I Had a Dream
No, I am not channeling Martin Luther King. Rather, I started the New Year awakened from a very vivid dream, which I hope will provide some inspiration for
No, I am not channeling Martin Luther King. Rather, I started the New Year awakened from a very vivid dream, which I hope will provide some inspiration for my actions in 2015.
In my dream, I was brainstorming a new business with my three adult daughters. For some reason, we landed on a DIY home improvement business. Perhaps the fact that they always thought of me as a Tim Allen Home Improvement kind of guy had an influence.
We launched our business and were doing very well, had happy employees and satisfied customers. The company held employee team meetings at the end of every day, aiming on ways to improve operations. But, at one meeting, we brainstormed innovative ways to improve our value proposition. The solution was clear. We agreed to stop focusing on our processes and operations, and to turn our attention toward our customers. Our daily meeting became a conversation about what any of us could have done during the day to create a better experience for our customers. Simply, how could we create a “wow” experience for our customers?
In my dream, this change produced significant results. Our reputation soared. Word of mouth drove traffic. Customers raved about our company, telling friends about their noteworthy experiences in what would have otherwise been a pedantic, business as usual, transaction.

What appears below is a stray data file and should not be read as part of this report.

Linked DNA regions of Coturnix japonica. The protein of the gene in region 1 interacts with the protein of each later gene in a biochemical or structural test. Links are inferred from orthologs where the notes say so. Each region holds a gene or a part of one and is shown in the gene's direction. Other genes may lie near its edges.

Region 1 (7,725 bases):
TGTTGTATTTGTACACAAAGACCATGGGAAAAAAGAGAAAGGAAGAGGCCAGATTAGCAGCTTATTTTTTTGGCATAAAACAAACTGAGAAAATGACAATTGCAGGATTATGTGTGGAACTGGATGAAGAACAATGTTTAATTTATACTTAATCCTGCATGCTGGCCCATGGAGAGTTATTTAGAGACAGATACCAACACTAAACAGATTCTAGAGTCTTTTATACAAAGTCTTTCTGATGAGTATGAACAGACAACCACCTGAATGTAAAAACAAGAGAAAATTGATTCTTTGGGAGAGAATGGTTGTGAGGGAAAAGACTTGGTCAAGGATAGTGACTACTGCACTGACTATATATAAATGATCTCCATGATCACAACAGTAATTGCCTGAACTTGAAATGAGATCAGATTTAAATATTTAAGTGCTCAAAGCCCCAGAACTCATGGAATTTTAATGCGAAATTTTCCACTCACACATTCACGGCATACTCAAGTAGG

I then awoke. I was no longer sitting with the team, reflecting on the success we created. Back to reality.
But the dream had an affect. It inspired my new year’s resolution! Every time my company has a pre-engagement planning or project wrap-up session, I will try to bring a customer-centered mindset to the conversation. Imagine if every firm did this one thing. What a shift there would be in business culture; an exciting new view on the perspective for success. I can’t wait!
I am reminded of a company that set customer-centered focus as the heart of its mission.
“Do whatever it takes to take care of the customer.”
John W. Nordstom – 1901
According to Nordstrom, “We don’t like to make decisions about customer service in the board room. We leave it to the people closest to the customers. Our #1 rule is, “Use Good Judgment.” By not having a lot of rules, you empower associates to innovate and come up with solutions for customers.”
Here’s to 2015 – Let’s do whatever it takes to take care of the customer.